Only familiar with their new single, I found a space towards the back of the packed smaller room for The Departure and found my foot tapping turn to an arse shaking. The basslines are funking and the guitars loud. It is a marriage tried to failure in many cases, however this five-piece struck more than a few chords in the crowd. Looking forward over the heads, folk did not know whether to jump or groove. My giggles were purely a result of the chocolate muffin that I had shared earlier. The enthusiasm shown in the fantastic new single “Be My Enemy” belies the fact that it does not have a Netherlands release. The rock roots are purer than bands such as The Killers or The Faint, yet their talent in getting us moving is just as powerful. They keep things interesting with brave, crashing chord changes from both guitarists, rather than synth-pop sensibilities. The world look forward to seeing if they can keep this up as the limelight beckons.
I'd completely forgotten that The Subways were THAT band that got so much press in the summer for winning a competition and playing the Glastonbury New Bands tent. As a casual reader of the music press, I could have assumed they had had their day. I'd also forgotten that they had been compared to The Von Bondies, a band I consider to be sadly lacking in filling a big stage. If my memory had been working better, I would have had the same concerns about these guys as I saw them walk onto a platform that could have housed the cast of Les Mis. No need to worry about that. They blew me away. Billy's vocals are more Chicago Blues than Detroit Rock. OK, geographically, they are not that far apart, but it moves us away from those uncomfortable comparisons that don't quite fit. For one, Josh's mental drumming pisses all over Meg White. And they have a bassist, Mary, and she sings. Awesome.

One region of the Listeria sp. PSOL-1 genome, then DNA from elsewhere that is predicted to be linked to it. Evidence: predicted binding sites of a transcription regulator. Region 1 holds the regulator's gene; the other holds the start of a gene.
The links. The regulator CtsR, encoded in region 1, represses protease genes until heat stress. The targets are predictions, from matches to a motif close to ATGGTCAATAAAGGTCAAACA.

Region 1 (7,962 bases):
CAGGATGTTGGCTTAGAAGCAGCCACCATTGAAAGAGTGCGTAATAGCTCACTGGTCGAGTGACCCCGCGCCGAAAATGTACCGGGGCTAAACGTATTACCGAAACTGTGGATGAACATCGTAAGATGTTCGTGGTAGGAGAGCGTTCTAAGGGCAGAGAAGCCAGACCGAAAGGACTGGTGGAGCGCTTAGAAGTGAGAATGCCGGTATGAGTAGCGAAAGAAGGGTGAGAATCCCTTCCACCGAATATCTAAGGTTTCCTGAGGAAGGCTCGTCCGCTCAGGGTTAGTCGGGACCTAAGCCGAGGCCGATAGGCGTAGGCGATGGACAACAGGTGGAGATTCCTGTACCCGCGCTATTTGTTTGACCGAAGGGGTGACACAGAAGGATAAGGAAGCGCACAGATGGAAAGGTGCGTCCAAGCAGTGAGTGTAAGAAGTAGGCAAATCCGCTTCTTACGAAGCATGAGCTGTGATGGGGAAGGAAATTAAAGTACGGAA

I get to see The Rakes for the third time. If I were you, I would watch them three times. First time, I was confused. Is frontman Alan really trying to be Ian Curtis? What does he think he is doing? Second time, I noticed that they had great songs. Political without sloganeering; relevant whilst maintaining a sense of context. Third time, they had grown into one of the tightest bands that I have seen. Despite all the shaking, wild eyes and microphone stand Olympics; there is a lot of love on stage and none of us would want Alan to change his antics. “22 Grand Job” was greeted with the kind of reception I had come to expect from this audience. The Indiekids of the Netherlands have reclaimed the air punch from Cock Rock crowd. Hoorah!
I've lost count now how many times I have seen Art Brut. They are one of those bands that I wish I could see for the first time again. I look forward to new songs like someone born on 29 February looks forward to their birthday. Hoping that they may use this to gig to showcase something new, I was disappointed to catch a glimpse of the set list that had all my favourites scrawled there. The band were a little concerned. It was clear that they had considered their last half-a-dozen gigs or so had been shambolic; something that was clearly concerning them, yet does not bother the audience half as much. What we got tonight however, was the controlled shambles that they had been seeking to regain. Eddie tosses aside his shoes and blazes through a set that includes the 'half-finished' “Emily Kane” a lament about his first love and his subsequent yearning for those days. It's comically heartrending; he's definitely as astute talking to the 20-somethings as he is to the kids. “Formed a Band” has never had such a reception in London, the electricity took control of Chris and Ian's guitars.
So, as I get on my flight, I am reminded that I am about to arrive home to memories of a blurred weekend. Shit. Am I really going back to a country where the Daily Mail are blaming falling house prices on hedonistic mushroom trips?